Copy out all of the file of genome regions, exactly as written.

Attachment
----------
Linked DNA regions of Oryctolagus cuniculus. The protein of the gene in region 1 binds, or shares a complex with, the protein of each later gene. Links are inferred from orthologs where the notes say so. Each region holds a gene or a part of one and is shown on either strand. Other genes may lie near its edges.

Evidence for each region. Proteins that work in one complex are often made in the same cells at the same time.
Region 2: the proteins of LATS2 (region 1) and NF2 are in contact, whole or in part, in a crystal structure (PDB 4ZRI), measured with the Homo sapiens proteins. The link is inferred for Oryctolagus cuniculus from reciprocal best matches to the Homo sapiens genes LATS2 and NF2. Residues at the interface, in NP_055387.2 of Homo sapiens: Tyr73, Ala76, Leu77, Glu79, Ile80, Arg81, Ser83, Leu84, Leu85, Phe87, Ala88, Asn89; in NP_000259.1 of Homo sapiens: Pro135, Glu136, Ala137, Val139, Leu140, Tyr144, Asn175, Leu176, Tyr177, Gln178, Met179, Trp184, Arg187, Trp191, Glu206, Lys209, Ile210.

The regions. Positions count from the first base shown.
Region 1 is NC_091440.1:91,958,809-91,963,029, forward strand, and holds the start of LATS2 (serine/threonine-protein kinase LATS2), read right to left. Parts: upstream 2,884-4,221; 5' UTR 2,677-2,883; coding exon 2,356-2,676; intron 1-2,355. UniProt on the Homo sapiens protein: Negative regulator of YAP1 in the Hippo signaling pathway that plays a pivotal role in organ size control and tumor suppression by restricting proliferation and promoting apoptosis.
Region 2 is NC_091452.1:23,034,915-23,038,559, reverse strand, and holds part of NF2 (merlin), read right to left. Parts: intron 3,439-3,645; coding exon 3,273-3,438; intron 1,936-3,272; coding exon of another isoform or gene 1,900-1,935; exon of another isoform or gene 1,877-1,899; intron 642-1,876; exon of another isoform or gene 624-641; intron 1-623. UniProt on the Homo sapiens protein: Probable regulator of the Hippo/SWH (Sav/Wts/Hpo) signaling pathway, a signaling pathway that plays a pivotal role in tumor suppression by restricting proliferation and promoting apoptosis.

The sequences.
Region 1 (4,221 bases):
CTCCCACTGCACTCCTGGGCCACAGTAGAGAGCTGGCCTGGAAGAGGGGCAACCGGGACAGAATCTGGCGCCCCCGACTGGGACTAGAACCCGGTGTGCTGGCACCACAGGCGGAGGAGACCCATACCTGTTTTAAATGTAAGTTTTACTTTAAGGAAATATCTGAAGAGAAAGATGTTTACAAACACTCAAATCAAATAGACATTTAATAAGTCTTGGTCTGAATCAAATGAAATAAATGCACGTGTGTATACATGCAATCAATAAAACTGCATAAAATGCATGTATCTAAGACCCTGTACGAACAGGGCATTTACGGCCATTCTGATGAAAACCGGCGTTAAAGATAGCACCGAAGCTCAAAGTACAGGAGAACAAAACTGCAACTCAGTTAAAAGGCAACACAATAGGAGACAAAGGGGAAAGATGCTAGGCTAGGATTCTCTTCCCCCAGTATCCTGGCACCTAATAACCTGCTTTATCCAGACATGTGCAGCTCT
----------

Linked DNA regions of Oryctolagus cuniculus. The protein of the gene in region 1 binds, or shares a complex with, the protein of each later gene. Links are inferred from orthologs where the notes say so. Each region holds a gene or a part of one and is shown on either strand. Other genes may lie near its edges.

Evidence for each region. Proteins that work in one complex are often made in the same cells at the same time.
Region 2: the proteins of LATS2 (region 1) and NF2 are in contact, whole or in part, in a crystal structure (PDB 4ZRI), measured with the Homo sapiens proteins. The link is inferred for Oryctolagus cuniculus from reciprocal best matches to the Homo sapiens genes LATS2 and NF2. Residues at the interface, in NP_055387.2 of Homo sapiens: Tyr73, Ala76, Leu77, Glu79, Ile80, Arg81, Ser83, Leu84, Leu85, Phe87, Ala88, Asn89; in NP_000259.1 of Homo sapiens: Pro135, Glu136, Ala137, Val139, Leu140, Tyr144, Asn175, Leu176, Tyr177, Gln178, Met179, Trp184, Arg187, Trp191, Glu206, Lys209, Ile210.

The regions. Positions count from the first base shown.
Region 1 is NC_091440.1:91,958,809-91,963,029, forward strand, and holds the start of LATS2 (serine/threonine-protein kinase LATS2), read right to left. Parts: upstream 2,884-4,221; 5' UTR 2,677-2,883; coding exon 2,356-2,676; intron 1-2,355. UniProt on the Homo sapiens protein: Negative regulator of YAP1 in the Hippo signaling pathway that plays a pivotal role in organ size control and tumor suppression by restricting proliferation and promoting apoptosis.
Region 2 is NC_091452.1:23,034,915-23,038,559, reverse strand, and holds part of NF2 (merlin), read right to left. Parts: intron 3,439-3,645; coding exon 3,273-3,438; intron 1,936-3,272; coding exon of another isoform or gene 1,900-1,935; exon of another isoform or gene 1,877-1,899; intron 642-1,876; exon of another isoform or gene 624-641; intron 1-623. UniProt on the Homo sapiens protein: Probable regulator of the Hippo/SWH (Sav/Wts/Hpo) signaling pathway, a signaling pathway that plays a pivotal role in tumor suppression by restricting proliferation and promoting apoptosis.

The sequences.
Region 1 (4,221 bases):
CTCCCACTGCACTCCTGGGCCACAGTAGAGAGCTGGCCTGGAAGAGGGGCAACCGGGACAGAATCTGGCGCCCCCGACTGGGACTAGAACCCGGTGTGCTGGCACCACAGGCGGAGGAGACCCATACCTGTTTTAAATGTAAGTTTTACTTTAAGGAAATATCTGAAGAGAAAGATGTTTACAAACACTCAAATCAAATAGACATTTAATAAGTCTTGGTCTGAATCAAATGAAATAAATGCACGTGTGTATACATGCAATCAATAAAACTGCATAAAATGCATGTATCTAAGACCCTGTACGAACAGGGCATTTACGGCCATTCTGATGAAAACCGGCGTTAAAGATAGCACCGAAGCTCAAAGTACAGGAGAACAAAACTGCAACTCAGTTAAAAGGCAACACAATAGGAGACAAAGGGGAAAGATGCTAGGCTAGGATTCTCTTCCCCCAGTATCCTGGCACCTAATAACCTGCTTTATCCAGACATGTGCAGCTCT